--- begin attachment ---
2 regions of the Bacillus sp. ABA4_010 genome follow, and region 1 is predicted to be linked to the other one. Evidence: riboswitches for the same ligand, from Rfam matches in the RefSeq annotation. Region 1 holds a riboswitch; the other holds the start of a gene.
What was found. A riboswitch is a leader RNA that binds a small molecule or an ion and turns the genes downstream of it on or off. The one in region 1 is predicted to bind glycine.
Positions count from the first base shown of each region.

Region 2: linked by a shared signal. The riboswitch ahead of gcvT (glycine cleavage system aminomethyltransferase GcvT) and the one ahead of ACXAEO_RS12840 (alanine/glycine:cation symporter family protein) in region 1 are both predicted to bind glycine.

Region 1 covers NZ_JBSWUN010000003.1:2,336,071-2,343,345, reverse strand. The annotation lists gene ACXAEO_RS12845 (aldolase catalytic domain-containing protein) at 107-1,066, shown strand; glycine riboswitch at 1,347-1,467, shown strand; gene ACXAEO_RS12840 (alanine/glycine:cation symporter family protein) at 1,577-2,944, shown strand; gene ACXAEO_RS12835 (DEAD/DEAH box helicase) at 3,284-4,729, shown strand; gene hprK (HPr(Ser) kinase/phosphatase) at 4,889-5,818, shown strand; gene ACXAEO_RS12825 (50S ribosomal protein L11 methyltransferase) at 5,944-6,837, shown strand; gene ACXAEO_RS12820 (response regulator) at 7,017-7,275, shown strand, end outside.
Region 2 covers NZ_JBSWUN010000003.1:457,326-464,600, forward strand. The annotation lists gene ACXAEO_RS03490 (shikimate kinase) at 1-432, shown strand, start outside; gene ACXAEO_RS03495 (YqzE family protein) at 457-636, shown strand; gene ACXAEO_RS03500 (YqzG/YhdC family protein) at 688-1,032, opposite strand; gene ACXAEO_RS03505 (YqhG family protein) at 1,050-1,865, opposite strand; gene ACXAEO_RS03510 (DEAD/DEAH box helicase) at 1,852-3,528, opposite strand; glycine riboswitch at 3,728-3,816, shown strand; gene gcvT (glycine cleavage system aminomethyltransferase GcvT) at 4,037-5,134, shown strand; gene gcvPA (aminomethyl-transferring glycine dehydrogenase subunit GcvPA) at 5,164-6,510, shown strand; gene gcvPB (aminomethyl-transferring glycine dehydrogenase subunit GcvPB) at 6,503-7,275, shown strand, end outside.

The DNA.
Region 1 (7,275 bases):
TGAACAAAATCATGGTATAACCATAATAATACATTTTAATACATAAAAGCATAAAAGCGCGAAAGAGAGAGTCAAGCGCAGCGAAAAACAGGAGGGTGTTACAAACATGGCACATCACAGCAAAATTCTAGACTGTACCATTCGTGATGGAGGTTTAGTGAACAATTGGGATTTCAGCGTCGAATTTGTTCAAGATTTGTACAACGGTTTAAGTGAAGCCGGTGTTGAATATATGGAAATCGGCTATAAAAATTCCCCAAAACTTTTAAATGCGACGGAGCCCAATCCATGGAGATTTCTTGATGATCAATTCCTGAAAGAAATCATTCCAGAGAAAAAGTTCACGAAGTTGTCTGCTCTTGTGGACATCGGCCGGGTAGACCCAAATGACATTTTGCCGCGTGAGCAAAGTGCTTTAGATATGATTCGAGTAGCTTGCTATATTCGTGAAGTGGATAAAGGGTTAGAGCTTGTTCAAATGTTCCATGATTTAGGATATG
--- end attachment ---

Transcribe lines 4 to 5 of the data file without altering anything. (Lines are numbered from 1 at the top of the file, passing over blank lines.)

Region 2: linked by a shared signal. The riboswitch ahead of gcvT (glycine cleavage system aminomethyltransferase GcvT) and the one ahead of ACXAEO_RS12840 (alanine/glycine:cation symporter family protein) in region 1 are both predicted to bind glycine.

Region 1 covers NZ_JBSWUN010000003.1:2,336,071-2,343,345, reverse strand. The annotation lists gene ACXAEO_RS12845 (aldolase catalytic domain-containing protein) at 107-1,066, shown strand; glycine riboswitch at 1,347-1,467, shown strand; gene ACXAEO_RS12840 (alanine/glycine:cation symporter family protein) at 1,577-2,944, shown strand; gene ACXAEO_RS12835 (DEAD/DEAH box helicase) at 3,284-4,729, shown strand; gene hprK (HPr(Ser) kinase/phosphatase) at 4,889-5,818, shown strand; gene ACXAEO_RS12825 (50S ribosomal protein L11 methyltransferase) at 5,944-6,837, shown strand; gene ACXAEO_RS12820 (response regulator) at 7,017-7,275, shown strand, end outside.